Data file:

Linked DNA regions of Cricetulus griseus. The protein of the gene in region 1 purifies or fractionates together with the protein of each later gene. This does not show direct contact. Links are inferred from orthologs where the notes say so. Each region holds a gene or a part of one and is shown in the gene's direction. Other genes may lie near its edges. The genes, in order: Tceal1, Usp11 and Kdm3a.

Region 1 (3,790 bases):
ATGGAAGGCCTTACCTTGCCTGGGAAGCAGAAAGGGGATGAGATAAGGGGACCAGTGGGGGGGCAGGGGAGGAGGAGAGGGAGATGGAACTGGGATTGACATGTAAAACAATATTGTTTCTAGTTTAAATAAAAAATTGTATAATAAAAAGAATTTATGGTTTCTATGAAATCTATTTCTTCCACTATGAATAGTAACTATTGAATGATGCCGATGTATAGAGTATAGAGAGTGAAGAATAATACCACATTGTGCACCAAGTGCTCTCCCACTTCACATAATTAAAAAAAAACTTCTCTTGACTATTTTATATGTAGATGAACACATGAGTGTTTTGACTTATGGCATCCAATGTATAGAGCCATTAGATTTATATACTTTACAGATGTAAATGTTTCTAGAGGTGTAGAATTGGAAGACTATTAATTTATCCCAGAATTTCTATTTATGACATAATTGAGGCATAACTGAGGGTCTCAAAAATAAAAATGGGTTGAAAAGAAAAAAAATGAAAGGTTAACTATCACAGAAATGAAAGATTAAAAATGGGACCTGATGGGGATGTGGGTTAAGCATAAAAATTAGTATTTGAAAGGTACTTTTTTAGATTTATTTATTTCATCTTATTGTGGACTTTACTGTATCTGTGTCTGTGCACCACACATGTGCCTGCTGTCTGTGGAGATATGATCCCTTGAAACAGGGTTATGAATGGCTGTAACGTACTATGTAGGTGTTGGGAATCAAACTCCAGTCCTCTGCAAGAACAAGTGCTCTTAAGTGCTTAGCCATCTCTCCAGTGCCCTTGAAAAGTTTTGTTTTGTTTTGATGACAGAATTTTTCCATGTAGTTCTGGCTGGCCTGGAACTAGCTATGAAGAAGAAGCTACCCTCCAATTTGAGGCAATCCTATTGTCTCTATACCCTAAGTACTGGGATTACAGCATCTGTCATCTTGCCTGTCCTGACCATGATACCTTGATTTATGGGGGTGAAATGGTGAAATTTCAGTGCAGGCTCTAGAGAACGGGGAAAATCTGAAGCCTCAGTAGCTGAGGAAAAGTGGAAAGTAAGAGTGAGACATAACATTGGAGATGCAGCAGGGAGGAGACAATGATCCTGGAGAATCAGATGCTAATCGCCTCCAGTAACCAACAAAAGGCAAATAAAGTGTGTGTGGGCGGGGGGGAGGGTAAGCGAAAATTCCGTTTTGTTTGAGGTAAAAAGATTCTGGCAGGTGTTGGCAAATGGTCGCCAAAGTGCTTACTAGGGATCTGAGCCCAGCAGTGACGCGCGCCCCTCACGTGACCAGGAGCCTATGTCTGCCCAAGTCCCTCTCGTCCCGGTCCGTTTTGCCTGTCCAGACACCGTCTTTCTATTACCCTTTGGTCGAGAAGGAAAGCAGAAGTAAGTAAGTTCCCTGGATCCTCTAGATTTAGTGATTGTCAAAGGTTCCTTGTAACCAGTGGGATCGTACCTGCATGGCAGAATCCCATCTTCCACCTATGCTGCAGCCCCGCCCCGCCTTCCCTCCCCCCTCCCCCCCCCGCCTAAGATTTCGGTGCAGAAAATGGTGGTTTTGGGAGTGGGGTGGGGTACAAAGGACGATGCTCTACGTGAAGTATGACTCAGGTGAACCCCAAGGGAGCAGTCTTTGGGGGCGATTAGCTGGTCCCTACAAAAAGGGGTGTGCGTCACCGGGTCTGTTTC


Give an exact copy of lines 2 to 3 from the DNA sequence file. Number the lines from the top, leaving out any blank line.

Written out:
Region 1 (3,790 bases):
ATGGAAGGCCTTACCTTGCCTGGGAAGCAGAAAGGGGATGAGATAAGGGGACCAGTGGGGGGGCAGGGGAGGAGGAGAGGGAGATGGAACTGGGATTGACATGTAAAACAATATTGTTTCTAGTTTAAATAAAAAATTGTATAATAAAAAGAATTTATGGTTTCTATGAAATCTATTTCTTCCACTATGAATAGTAACTATTGAATGATGCCGATGTATAGAGTATAGAGAGTGAAGAATAATACCACATTGTGCACCAAGTGCTCTCCCACTTCACATAATTAAAAAAAAACTTCTCTTGACTATTTTATATGTAGATGAACACATGAGTGTTTTGACTTATGGCATCCAATGTATAGAGCCATTAGATTTATATACTTTACAGATGTAAATGTTTCTAGAGGTGTAGAATTGGAAGACTATTAATTTATCCCAGAATTTCTATTTATGACATAATTGAGGCATAACTGAGGGTCTCAAAAATAAAAATGGGTTGAAAAGAAAAAAAATGAAAGGTTAACTATCACAGAAATGAAAGATTAAAAATGGGACCTGATGGGGATGTGGGTTAAGCATAAAAATTAGTATTTGAAAGGTACTTTTTTAGATTTATTTATTTCATCTTATTGTGGACTTTACTGTATCTGTGTCTGTGCACCACACATGTGCCTGCTGTCTGTGGAGATATGATCCCTTGAAACAGGGTTATGAATGGCTGTAACGTACTATGTAGGTGTTGGGAATCAAACTCCAGTCCTCTGCAAGAACAAGTGCTCTTAAGTGCTTAGCCATCTCTCCAGTGCCCTTGAAAAGTTTTGTTTTGTTTTGATGACAGAATTTTTCCATGTAGTTCTGGCTGGCCTGGAACTAGCTATGAAGAAGAAGCTACCCTCCAATTTGAGGCAATCCTATTGTCTCTATACCCTAAGTACTGGGATTACAGCATCTGTCATCTTGCCTGTCCTGACCATGATACCTTGATTTATGGGGGTGAAATGGTGAAATTTCAGTGCAGGCTCTAGAGAACGGGGAAAATCTGAAGCCTCAGTAGCTGAGGAAAAGTGGAAAGTAAGAGTGAGACATAACATTGGAGATGCAGCAGGGAGGAGACAATGATCCTGGAGAATCAGATGCTAATCGCCTCCAGTAACCAACAAAAGGCAAATAAAGTGTGTGTGGGCGGGGGGGAGGGTAAGCGAAAATTCCGTTTTGTTTGAGGTAAAAAGATTCTGGCAGGTGTTGGCAAATGGTCGCCAAAGTGCTTACTAGGGATCTGAGCCCAGCAGTGACGCGCGCCCCTCACGTGACCAGGAGCCTATGTCTGCCCAAGTCCCTCTCGTCCCGGTCCGTTTTGCCTGTCCAGACACCGTCTTTCTATTACCCTTTGGTCGAGAAGGAAAGCAGAAGTAAGTAAGTTCCCTGGATCCTCTAGATTTAGTGATTGTCAAAGGTTCCTTGTAACCAGTGGGATCGTACCTGCATGGCAGAATCCCATCTTCCACCTATGCTGCAGCCCCGCCCCGCCTTCCCTCCCCCCTCCCCCCCCCGCCTAAGATTTCGGTGCAGAAAATGGTGGTTTTGGGAGTGGGGTGGGGTACAAAGGACGATGCTCTACGTGAAGTATGACTCAGGTGAACCCCAAGGGAGCAGTCTTTGGGGGCGATTAGCTGGTCCCTACAAAAAGGGGTGTGCGTCACCGGGTCTGTTTC